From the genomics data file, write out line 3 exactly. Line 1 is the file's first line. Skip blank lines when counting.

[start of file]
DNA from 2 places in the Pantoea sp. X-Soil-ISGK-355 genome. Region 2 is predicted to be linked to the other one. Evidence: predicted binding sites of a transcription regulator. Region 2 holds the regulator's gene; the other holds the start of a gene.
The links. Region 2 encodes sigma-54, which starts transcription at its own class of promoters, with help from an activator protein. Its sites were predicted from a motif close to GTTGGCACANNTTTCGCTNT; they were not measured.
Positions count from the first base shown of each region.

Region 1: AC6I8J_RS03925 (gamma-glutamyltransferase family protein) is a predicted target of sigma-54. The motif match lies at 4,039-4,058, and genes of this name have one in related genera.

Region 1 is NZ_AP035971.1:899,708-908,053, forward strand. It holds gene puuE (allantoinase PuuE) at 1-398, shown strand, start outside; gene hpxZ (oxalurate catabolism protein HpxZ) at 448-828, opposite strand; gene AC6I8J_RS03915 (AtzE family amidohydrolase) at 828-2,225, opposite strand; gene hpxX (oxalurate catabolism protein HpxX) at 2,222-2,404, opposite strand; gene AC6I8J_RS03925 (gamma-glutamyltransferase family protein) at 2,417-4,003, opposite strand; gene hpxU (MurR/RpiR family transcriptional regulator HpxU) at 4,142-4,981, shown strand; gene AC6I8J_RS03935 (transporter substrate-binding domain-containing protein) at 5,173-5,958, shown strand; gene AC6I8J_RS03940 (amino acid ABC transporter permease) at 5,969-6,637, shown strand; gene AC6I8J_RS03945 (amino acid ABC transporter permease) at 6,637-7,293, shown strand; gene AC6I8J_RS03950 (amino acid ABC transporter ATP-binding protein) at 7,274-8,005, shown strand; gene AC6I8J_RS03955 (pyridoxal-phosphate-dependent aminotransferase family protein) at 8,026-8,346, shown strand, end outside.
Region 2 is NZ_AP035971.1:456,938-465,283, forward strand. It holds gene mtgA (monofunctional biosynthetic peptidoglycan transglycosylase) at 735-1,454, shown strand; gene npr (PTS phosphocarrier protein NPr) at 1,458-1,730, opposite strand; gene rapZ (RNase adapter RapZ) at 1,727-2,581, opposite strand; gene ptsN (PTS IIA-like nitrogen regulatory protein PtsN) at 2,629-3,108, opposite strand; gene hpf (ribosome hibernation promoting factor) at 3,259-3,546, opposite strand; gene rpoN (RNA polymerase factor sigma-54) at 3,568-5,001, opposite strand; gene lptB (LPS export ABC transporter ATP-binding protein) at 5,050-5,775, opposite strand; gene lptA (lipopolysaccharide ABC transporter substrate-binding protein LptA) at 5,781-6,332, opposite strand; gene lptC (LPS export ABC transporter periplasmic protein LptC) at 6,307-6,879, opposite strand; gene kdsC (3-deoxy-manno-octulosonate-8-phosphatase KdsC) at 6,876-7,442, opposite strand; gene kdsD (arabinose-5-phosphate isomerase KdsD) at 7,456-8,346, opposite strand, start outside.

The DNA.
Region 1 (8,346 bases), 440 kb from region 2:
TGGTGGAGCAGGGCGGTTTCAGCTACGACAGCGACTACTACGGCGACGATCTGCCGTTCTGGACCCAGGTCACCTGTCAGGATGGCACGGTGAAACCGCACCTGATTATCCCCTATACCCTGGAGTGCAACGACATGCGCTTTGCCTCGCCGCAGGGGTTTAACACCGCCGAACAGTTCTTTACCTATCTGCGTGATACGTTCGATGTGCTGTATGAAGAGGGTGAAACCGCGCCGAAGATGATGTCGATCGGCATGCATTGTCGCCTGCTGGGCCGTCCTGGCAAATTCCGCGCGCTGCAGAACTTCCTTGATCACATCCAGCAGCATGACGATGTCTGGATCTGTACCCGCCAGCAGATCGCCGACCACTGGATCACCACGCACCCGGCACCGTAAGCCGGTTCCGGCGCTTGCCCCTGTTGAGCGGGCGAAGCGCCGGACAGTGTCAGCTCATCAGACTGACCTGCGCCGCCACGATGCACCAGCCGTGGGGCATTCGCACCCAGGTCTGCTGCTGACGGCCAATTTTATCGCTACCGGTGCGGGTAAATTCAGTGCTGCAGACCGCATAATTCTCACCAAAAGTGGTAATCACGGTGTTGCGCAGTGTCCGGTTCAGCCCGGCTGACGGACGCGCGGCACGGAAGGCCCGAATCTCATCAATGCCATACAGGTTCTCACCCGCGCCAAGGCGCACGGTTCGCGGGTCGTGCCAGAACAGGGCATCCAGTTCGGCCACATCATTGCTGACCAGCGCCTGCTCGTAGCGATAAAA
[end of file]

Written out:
Positions count from the first base shown of each region.